Simmano School Flooding and Repairs

Simmano flooding

Floods in several provinces inundated about 75,000 hectares of agricultural land in August 2008, of which 43,661 hectares of crops were damaged. The worse floods since 1966 have inflicted damage worth hundreds of billions of kip, destroying farmlands, irrigation systems, roads, schools and houses, according to official reports. About 140 schools in 22 districts were affected and will cost about 3.2 billion kip to renovate. Damage caused to animal husbandry and fisheries will cost about 5 billion kip to repair. Many roads were also affected and it is estimated it will cost about 293 billion kip to repair them.

Simmano village was one of the most affected areas and unfortunately much damage was done to the library building which we built in 2006, where most computers were destroyed. Also severely damaged were the classrooms which we repaired and repainted in 2007.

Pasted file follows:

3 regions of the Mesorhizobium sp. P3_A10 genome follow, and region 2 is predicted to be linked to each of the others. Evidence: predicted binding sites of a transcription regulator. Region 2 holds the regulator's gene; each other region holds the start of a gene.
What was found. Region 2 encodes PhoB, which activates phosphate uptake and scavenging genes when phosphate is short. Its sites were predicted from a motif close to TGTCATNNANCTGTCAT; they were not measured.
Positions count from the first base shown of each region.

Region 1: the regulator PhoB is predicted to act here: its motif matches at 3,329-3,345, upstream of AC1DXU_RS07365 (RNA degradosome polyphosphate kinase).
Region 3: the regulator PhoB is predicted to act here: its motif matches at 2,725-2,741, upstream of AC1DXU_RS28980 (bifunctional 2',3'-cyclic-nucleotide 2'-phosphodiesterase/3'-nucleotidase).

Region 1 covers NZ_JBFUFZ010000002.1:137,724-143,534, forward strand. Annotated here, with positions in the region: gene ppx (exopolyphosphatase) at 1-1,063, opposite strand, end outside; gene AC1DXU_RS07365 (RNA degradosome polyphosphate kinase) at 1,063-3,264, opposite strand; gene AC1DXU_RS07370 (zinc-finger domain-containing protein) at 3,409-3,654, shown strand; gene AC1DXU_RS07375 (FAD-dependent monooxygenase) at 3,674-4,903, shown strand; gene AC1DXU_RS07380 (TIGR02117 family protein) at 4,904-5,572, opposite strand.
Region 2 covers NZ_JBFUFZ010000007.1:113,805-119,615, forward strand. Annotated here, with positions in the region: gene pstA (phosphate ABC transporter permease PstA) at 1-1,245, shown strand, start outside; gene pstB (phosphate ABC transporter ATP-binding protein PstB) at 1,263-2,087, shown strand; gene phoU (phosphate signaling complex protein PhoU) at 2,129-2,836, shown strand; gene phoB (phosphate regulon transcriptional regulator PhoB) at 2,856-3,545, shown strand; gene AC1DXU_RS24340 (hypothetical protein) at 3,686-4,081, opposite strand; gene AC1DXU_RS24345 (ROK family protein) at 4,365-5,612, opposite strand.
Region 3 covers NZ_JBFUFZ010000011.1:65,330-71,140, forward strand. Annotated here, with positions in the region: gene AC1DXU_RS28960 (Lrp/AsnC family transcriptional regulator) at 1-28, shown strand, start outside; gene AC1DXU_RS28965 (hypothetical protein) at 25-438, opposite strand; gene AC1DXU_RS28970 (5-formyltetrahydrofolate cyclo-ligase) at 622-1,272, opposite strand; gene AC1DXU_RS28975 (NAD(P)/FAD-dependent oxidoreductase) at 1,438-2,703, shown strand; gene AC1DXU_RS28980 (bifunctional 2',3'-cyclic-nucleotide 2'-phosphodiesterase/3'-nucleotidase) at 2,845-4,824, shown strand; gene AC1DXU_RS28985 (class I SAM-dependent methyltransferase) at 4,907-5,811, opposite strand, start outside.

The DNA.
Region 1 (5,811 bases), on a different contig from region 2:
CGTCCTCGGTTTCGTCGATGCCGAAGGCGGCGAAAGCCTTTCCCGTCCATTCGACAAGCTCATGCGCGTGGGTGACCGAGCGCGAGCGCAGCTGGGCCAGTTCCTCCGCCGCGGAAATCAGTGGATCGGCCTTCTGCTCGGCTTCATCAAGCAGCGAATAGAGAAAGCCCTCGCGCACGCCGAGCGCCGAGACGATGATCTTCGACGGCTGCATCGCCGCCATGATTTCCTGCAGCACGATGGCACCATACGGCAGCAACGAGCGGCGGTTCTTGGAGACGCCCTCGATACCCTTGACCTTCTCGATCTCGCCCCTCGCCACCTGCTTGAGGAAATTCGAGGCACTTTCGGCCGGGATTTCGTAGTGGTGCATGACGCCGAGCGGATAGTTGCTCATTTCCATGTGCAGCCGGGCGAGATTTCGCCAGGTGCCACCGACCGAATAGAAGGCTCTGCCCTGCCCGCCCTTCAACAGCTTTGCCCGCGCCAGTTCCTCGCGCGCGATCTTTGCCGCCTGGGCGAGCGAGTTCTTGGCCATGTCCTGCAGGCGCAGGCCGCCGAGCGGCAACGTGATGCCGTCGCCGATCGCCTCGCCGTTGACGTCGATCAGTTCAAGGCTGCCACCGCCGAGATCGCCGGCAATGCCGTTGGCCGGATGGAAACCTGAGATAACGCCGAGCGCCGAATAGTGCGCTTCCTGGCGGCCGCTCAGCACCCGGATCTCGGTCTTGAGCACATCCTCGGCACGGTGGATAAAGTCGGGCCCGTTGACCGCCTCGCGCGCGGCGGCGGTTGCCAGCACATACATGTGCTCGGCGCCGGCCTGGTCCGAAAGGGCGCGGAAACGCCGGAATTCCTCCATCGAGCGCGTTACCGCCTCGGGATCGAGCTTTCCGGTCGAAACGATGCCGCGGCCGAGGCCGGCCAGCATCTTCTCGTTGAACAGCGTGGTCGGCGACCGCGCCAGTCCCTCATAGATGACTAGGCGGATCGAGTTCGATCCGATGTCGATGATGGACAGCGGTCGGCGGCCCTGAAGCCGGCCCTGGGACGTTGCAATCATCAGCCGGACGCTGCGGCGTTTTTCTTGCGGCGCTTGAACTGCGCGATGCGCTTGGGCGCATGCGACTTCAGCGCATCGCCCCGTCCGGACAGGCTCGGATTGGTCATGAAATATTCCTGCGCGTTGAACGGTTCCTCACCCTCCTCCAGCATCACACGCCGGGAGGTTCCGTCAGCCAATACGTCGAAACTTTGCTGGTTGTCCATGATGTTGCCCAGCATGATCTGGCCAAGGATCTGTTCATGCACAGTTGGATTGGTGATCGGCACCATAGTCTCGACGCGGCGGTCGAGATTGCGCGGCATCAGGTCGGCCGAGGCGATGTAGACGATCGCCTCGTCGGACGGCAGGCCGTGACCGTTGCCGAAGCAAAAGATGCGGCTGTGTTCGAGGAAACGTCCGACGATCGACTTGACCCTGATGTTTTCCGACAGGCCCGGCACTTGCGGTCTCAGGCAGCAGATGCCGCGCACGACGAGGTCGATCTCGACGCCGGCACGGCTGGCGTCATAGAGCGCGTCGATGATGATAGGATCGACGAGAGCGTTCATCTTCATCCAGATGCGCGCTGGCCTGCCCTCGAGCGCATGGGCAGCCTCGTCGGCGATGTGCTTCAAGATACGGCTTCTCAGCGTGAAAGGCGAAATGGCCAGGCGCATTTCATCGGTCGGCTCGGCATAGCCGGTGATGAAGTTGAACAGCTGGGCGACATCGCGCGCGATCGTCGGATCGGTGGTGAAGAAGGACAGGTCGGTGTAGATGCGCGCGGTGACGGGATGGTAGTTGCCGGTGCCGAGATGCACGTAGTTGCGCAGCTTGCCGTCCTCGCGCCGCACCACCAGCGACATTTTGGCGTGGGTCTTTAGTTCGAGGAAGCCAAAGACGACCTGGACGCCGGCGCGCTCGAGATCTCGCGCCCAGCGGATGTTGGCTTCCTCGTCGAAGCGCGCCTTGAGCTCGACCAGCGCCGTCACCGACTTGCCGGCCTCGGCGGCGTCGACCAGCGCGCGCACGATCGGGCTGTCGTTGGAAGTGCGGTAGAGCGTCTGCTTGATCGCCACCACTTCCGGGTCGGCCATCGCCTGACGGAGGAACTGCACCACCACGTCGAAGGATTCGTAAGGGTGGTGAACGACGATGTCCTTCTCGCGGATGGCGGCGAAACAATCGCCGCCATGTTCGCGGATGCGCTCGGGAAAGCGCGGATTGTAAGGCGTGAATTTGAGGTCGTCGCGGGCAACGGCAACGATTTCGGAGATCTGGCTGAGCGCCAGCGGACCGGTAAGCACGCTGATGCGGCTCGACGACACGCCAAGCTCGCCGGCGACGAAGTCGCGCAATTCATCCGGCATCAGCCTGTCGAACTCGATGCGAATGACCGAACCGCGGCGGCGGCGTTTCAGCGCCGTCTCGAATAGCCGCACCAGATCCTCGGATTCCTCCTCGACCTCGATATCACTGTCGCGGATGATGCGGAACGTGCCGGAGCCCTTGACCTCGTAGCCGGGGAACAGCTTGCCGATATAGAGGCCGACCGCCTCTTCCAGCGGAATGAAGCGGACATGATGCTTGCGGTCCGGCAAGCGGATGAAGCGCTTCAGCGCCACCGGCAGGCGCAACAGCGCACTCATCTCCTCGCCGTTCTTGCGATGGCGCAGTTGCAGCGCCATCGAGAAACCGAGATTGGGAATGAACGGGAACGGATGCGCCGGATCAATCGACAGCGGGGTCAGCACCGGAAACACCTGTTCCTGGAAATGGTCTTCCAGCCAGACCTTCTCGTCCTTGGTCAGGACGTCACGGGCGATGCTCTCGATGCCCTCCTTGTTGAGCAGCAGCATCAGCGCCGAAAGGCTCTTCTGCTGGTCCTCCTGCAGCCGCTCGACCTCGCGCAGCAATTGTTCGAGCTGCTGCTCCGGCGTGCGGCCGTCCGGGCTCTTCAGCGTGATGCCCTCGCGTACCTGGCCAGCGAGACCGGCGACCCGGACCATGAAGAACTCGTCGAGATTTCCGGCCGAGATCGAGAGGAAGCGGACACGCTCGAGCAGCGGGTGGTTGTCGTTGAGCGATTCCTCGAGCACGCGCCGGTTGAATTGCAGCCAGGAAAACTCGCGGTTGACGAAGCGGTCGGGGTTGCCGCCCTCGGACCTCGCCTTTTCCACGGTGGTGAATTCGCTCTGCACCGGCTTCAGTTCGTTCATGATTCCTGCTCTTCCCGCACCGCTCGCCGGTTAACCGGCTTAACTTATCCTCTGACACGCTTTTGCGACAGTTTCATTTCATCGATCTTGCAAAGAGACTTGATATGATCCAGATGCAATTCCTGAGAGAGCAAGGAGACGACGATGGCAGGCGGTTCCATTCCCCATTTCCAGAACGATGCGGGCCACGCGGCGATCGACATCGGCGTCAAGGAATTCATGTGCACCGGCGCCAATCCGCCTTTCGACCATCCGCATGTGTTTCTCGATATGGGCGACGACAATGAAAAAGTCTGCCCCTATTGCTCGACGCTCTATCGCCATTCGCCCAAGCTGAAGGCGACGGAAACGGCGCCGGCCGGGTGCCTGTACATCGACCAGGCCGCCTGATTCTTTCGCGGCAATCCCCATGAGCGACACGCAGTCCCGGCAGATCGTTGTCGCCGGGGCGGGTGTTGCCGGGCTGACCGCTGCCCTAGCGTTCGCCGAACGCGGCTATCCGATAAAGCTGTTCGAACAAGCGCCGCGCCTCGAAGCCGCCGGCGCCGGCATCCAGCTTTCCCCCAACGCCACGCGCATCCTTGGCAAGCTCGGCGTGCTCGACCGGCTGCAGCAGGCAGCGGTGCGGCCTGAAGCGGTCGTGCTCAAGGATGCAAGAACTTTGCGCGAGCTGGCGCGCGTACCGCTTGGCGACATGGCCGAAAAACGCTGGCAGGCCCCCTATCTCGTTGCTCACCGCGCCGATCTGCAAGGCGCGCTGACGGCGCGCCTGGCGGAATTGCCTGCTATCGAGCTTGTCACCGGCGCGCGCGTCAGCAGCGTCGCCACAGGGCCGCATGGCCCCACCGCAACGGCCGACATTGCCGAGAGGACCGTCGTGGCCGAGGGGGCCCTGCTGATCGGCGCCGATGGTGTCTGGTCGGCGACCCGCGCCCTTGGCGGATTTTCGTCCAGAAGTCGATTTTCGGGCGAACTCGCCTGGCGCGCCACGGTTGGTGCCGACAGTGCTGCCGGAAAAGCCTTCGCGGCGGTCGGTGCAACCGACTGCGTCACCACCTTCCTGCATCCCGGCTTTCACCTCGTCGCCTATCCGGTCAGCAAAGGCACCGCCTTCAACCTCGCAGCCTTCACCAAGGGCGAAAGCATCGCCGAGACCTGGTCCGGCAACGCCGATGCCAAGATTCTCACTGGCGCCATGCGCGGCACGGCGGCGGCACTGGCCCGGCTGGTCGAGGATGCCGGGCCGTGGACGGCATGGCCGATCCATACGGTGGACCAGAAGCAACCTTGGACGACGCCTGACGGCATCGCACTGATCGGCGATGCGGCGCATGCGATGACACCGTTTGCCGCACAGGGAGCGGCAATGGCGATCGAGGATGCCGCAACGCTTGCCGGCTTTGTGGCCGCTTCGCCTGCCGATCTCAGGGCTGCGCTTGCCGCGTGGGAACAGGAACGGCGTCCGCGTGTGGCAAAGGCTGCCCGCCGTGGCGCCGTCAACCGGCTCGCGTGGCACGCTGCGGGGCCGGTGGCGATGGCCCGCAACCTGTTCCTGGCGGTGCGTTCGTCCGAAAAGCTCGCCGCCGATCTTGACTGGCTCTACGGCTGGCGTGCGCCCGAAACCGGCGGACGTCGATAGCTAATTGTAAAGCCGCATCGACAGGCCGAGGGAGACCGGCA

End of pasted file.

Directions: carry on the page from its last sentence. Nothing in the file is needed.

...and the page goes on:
The Foundation provided medicine to every household of the village as soon as the water receded.

Simmano Flood Delivery of medicine

Simmano Flood Delivery of medicine

School Flooding

School Flooding

Simmano School Flooding

Simmano School Flooding

Vientiane flooding of 2008

Vientiane flooding of 2008

Flooding Repairs (Supported by World Wine Tour 2010)

Team members at work

Moving new desks in

In February 2010, a team from LRF, that included Georges and Anja of the World Wine Tour 2010, went to Simmano Village to commence the Flood Recovery Project. The team began the project by sorting through the existing furniture to determine which were salvageable and which were beyond repair. The furniture that was repairable was fixed and repainted. Unusable furniture was replaced by new desks and chairs built by local artisans. The team additionally repainted the walls and chalkboards of the school. Every single student and teacher volunteered to help with the project. The tools used for this project were generously donated by S and S Supplies & Solutions of Benicia, California, who had them shipped by DHL to Laos in time for LRF’s team arrival.

Click to download the PDF Report of the missions (773 kb)